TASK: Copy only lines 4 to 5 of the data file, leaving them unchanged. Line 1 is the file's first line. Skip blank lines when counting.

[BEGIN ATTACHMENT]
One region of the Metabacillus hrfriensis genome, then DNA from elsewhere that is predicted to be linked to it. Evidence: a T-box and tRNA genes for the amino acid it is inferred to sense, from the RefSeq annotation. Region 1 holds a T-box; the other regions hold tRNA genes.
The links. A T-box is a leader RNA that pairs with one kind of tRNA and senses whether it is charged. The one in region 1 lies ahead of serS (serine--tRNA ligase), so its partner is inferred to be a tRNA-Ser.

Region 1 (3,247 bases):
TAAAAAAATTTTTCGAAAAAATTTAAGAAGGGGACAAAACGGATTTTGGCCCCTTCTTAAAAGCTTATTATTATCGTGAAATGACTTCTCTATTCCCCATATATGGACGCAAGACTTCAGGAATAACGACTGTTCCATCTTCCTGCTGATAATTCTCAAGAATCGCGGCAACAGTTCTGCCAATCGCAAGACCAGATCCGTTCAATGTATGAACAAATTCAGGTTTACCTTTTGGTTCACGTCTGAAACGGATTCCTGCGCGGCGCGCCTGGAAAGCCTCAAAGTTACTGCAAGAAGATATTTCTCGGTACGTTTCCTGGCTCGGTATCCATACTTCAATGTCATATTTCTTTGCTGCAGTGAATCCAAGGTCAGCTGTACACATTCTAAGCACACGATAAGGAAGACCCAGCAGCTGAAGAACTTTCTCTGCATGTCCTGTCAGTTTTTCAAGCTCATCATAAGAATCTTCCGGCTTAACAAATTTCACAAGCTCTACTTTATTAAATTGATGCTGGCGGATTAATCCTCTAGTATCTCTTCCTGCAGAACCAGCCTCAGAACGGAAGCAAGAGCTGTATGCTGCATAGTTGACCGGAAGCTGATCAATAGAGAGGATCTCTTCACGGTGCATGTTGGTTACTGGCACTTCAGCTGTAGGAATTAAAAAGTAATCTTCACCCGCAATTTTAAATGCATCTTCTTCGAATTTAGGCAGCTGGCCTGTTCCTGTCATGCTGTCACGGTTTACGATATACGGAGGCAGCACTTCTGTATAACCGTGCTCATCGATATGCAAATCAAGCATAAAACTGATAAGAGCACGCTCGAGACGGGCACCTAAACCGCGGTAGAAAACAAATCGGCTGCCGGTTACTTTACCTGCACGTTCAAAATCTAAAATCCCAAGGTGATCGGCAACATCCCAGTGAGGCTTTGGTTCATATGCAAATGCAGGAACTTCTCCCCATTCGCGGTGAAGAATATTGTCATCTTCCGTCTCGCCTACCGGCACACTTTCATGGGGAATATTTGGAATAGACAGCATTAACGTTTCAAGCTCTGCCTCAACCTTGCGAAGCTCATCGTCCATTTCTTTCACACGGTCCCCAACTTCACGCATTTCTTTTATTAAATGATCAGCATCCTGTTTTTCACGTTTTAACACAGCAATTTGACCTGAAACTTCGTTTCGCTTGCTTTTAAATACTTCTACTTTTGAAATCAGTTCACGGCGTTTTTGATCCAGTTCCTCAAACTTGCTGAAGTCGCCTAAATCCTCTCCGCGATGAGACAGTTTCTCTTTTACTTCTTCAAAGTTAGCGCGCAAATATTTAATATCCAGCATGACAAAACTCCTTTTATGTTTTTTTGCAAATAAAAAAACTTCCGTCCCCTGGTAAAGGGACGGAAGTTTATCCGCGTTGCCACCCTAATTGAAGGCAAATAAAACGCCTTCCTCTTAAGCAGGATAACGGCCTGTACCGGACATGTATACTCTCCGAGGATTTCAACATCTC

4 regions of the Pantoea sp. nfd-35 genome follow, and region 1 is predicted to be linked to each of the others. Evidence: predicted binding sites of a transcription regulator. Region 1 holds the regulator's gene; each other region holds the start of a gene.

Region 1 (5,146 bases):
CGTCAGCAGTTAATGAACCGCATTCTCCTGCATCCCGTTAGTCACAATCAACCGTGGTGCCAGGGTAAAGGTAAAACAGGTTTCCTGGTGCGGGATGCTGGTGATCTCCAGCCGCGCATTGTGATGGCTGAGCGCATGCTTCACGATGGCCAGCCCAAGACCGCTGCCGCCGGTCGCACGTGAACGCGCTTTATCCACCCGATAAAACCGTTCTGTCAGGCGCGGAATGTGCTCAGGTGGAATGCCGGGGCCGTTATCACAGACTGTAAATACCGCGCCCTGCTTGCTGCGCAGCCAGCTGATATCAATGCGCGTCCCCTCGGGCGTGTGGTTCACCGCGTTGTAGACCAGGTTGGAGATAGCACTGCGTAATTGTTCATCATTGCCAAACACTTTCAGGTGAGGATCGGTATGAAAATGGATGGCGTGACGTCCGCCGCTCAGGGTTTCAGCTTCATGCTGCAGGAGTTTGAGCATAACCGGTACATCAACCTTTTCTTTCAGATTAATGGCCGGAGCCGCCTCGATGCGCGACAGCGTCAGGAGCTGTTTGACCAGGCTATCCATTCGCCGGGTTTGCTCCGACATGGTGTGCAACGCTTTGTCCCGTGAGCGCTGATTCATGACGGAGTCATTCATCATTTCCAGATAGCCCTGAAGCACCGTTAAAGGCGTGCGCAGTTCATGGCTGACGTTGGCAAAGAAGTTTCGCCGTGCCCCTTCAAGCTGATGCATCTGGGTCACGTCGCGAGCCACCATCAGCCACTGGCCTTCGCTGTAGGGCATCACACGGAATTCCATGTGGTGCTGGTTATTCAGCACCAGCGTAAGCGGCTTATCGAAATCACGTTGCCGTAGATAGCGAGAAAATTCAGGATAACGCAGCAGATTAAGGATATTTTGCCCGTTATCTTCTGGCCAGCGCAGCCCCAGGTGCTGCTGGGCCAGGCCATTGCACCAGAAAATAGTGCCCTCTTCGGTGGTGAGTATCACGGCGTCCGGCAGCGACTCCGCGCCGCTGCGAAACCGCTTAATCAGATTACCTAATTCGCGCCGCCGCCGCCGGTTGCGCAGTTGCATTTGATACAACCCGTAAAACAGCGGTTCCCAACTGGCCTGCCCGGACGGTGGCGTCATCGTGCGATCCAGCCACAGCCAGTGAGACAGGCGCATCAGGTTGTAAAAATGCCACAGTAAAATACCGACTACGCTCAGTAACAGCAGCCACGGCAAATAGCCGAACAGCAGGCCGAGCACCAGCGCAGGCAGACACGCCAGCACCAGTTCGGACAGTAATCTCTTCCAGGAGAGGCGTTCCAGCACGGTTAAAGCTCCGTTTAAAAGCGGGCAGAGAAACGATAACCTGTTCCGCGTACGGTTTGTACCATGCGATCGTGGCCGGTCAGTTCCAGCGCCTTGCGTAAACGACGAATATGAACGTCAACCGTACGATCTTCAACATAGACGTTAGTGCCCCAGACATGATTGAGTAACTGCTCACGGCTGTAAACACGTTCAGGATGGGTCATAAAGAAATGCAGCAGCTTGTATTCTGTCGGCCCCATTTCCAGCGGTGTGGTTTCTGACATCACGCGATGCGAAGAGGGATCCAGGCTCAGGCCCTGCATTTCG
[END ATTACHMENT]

TAAAAAAATTTTTCGAAAAAATTTAAGAAGGGGACAAAACGGATTTTGGCCCCTTCTTAAAAGCTTATTATTATCGTGAAATGACTTCTCTATTCCCCATATATGGACGCAAGACTTCAGGAATAACGACTGTTCCATCTTCCTGCTGATAATTCTCAAGAATCGCGGCAACAGTTCTGCCAATCGCAAGACCAGATCCGTTCAATGTATGAACAAATTCAGGTTTACCTTTTGGTTCACGTCTGAAACGGATTCCTGCGCGGCGCGCCTGGAAAGCCTCAAAGTTACTGCAAGAAGATATTTCTCGGTACGTTTCCTGGCTCGGTATCCATACTTCAATGTCATATTTCTTTGCTGCAGTGAATCCAAGGTCAGCTGTACACATTCTAAGCACACGATAAGGAAGACCCAGCAGCTGAAGAACTTTCTCTGCATGTCCTGTCAGTTTTTCAAGCTCATCATAAGAATCTTCCGGCTTAACAAATTTCACAAGCTCTACTTTATTAAATTGATGCTGGCGGATTAATCCTCTAGTATCTCTTCCTGCAGAACCAGCCTCAGAACGGAAGCAAGAGCTGTATGCTGCATAGTTGACCGGAAGCTGATCAATAGAGAGGATCTCTTCACGGTGCATGTTGGTTACTGGCACTTCAGCTGTAGGAATTAAAAAGTAATCTTCACCCGCAATTTTAAATGCATCTTCTTCGAATTTAGGCAGCTGGCCTGTTCCTGTCATGCTGTCACGGTTTACGATATACGGAGGCAGCACTTCTGTATAACCGTGCTCATCGATATGCAAATCAAGCATAAAACTGATAAGAGCACGCTCGAGACGGGCACCTAAACCGCGGTAGAAAACAAATCGGCTGCCGGTTACTTTACCTGCACGTTCAAAATCTAAAATCCCAAGGTGATCGGCAACATCCCAGTGAGGCTTTGGTTCATATGCAAATGCAGGAACTTCTCCCCATTCGCGGTGAAGAATATTGTCATCTTCCGTCTCGCCTACCGGCACACTTTCATGGGGAATATTTGGAATAGACAGCATTAACGTTTCAAGCTCTGCCTCAACCTTGCGAAGCTCATCGTCCATTTCTTTCACACGGTCCCCAACTTCACGCATTTCTTTTATTAAATGATCAGCATCCTGTTTTTCACGTTTTAACACAGCAATTTGACCTGAAACTTCGTTTCGCTTGCTTTTAAATACTTCTACTTTTGAAATCAGTTCACGGCGTTTTTGATCCAGTTCCTCAAACTTGCTGAAGTCGCCTAAATCCTCTCCGCGATGAGACAGTTTCTCTTTTACTTCTTCAAAGTTAGCGCGCAAATATTTAATATCCAGCATGACAAAACTCCTTTTATGTTTTTTTGCAAATAAAAAAACTTCCGTCCCCTGGTAAAGGGACGGAAGTTTATCCGCGTTGCCACCCTAATTGAAGGCAAATAAAACGCCTTCCTCTTAAGCAGGATAACGGCCTGTACCGGACATGTATACTCTCCGAGGATTTCAACATCTC

4 regions of the Pantoea sp. nfd-35 genome follow, and region 1 is predicted to be linked to each of the others. Evidence: predicted binding sites of a transcription regulator. Region 1 holds the regulator's gene; each other region holds the start of a gene.